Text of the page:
A Muslim woman discusses the challenges of her faith, and her spiritual awakening, in this debut memoir.
In 9/11’s aftermath, Wahhaj, then a student pursuing a journalism degree at CUNY Medgar Evers College in Brooklyn, confronted the ugly reality of prejudice against Muslims. Even some faculty members expressed febrile contempt for her beliefs, and she originally felt defenseless in the face of their discrimination. She came to believe that much of the antagonism directed toward Muslims was the result of ignorance. Wahhaj, who worked on the school newspaper, assumed a leadership position within the Muslim Student Association with the aim of spreading understanding regarding Islam or, at the very least, dispelling egregious misconceptions. In the process, she not only deepened her faith, but was provided with a series of opportunities to reflect on it and the difficulties attached to being a Muslim in a country largely not Muslim, and often radically secular. For example, she won an internship at a weekly newspaper in Queens but was unsure of what to do when a man offered to shake her hand, something prohibited by her religion. Later, the school newspaper’s editor-in-chief interrogated her on the issue of homosexuality, a subject she evaded for fear of appearing illiberal. Even her Student Association position created problems because, in the Muslim faith, leadership roles are typically reserved for men. Eventually, she married a man named Muhammad and moved to Egypt, where she had to reconcile her disdain for household chores, and her fierce sense of independence, with her marital obligations. Each difficulty the author encountered offers an opportunity to meditate deeply on what it means to be a Muslim. Her accounts should be particularly fascinating for those with intestinally modern sensibilities. For example, after receiving unwelcome attention from men at a computer lab in Egypt, she resolved to never leave the house again without being fully covered, and she frankly discusses the importance of female modesty. There is a similarly candid and sympathetic treatment of polygamy. While engagingly written and edifying for a non-Muslim, the arc of the memoir sometimes seems meandering, even for a brief remembrance. In addition, the story ends with jarring abruptness, leaving the reader with the suspicion that this is the first half of an uncompleted manuscript. Nevertheless, there is something gripping, and certainly timely, about the earnest attempt to calmly explain the radically unfamiliar.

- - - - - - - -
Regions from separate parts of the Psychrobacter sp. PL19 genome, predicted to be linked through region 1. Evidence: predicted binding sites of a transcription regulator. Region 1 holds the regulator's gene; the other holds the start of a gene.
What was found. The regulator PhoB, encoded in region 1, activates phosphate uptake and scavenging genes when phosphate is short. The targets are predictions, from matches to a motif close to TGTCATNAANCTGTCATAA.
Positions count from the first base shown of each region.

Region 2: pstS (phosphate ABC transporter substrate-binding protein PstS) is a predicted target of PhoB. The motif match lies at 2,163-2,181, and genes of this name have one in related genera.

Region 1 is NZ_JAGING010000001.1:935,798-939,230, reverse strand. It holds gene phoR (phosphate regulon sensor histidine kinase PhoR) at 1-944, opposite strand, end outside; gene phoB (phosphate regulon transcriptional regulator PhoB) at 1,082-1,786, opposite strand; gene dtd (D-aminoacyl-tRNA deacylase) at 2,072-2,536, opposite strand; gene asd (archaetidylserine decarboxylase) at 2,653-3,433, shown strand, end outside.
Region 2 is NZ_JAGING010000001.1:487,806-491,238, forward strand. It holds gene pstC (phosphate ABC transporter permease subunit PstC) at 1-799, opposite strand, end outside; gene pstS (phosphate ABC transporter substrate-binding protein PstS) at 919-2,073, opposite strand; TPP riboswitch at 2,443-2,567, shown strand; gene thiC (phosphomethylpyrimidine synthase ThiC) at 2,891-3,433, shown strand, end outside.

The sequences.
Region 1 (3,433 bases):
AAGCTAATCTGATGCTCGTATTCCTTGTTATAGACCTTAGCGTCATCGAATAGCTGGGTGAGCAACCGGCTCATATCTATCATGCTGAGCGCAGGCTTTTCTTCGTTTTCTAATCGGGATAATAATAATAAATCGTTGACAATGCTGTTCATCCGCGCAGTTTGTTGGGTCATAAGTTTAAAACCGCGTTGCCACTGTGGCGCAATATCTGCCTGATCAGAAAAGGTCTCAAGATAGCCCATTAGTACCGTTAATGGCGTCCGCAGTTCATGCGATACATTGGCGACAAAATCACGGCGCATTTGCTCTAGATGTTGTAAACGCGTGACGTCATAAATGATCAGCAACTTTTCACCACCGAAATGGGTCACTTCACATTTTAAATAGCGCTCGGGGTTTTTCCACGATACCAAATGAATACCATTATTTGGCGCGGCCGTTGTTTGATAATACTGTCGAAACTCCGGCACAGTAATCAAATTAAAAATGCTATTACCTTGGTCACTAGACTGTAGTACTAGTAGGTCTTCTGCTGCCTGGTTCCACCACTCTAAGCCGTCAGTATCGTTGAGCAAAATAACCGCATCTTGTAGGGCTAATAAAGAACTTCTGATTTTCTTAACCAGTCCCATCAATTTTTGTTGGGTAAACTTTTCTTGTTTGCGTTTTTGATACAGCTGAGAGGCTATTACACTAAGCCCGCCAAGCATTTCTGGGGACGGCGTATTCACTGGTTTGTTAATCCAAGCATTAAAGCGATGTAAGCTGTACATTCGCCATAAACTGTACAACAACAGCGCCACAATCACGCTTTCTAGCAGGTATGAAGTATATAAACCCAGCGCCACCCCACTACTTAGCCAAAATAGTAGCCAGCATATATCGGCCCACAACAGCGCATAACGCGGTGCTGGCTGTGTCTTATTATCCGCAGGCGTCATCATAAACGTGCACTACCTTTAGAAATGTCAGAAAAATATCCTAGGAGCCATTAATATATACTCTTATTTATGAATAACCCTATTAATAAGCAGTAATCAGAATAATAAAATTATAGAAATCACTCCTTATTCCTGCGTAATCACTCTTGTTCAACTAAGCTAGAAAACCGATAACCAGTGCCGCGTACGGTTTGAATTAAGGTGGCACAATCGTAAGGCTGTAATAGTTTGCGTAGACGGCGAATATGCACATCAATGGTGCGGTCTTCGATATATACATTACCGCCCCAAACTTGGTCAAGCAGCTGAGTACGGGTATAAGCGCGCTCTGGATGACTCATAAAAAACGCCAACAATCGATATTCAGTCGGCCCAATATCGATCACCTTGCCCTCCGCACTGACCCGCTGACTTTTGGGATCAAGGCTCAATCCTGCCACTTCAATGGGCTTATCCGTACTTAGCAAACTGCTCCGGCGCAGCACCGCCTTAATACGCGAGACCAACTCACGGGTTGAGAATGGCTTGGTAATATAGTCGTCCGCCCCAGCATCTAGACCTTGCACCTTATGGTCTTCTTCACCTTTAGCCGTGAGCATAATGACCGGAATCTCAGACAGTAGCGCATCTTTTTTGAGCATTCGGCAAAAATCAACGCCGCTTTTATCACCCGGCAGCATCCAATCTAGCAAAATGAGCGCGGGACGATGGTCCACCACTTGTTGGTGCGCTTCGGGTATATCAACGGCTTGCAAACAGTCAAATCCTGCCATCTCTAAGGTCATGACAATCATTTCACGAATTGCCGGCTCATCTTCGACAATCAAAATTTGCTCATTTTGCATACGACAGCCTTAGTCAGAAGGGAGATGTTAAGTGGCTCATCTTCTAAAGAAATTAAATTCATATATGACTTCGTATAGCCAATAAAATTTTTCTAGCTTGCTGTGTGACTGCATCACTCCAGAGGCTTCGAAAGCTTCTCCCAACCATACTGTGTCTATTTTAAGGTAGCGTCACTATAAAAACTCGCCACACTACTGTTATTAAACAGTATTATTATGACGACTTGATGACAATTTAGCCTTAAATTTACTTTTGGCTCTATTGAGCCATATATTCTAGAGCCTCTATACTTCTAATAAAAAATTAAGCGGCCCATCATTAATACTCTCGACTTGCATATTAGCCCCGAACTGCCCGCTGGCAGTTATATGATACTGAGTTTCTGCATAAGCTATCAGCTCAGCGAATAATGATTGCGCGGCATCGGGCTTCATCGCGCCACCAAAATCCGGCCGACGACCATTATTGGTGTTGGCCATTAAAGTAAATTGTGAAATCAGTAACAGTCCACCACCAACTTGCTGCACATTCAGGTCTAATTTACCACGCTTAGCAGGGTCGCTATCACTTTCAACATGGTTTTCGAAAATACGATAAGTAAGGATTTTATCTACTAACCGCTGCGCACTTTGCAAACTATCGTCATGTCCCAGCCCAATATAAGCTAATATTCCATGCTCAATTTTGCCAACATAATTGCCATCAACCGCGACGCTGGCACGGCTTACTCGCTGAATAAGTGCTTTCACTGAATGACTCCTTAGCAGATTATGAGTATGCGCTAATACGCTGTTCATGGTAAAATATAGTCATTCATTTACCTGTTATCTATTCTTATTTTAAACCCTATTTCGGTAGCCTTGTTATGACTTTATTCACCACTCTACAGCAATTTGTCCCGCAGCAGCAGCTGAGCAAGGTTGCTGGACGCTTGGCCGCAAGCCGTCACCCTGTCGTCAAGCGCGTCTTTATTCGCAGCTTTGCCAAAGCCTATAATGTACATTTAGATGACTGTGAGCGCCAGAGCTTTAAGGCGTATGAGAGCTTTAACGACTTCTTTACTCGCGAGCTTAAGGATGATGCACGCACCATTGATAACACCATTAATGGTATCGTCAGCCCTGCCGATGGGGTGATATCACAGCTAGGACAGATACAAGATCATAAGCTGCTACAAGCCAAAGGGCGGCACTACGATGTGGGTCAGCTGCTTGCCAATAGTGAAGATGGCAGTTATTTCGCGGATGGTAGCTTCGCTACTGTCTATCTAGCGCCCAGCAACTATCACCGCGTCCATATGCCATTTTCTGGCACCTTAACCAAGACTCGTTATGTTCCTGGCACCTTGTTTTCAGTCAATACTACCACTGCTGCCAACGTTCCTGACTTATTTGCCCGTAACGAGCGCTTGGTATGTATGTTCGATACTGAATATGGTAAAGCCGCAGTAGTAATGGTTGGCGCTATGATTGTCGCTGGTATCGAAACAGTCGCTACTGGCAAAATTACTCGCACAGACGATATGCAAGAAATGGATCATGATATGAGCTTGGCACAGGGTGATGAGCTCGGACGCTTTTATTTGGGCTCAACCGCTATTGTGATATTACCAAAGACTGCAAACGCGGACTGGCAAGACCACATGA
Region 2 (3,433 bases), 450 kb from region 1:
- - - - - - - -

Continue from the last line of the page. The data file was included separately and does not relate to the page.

A thought-provoking read, especially for those with a limited knowledge of Islam.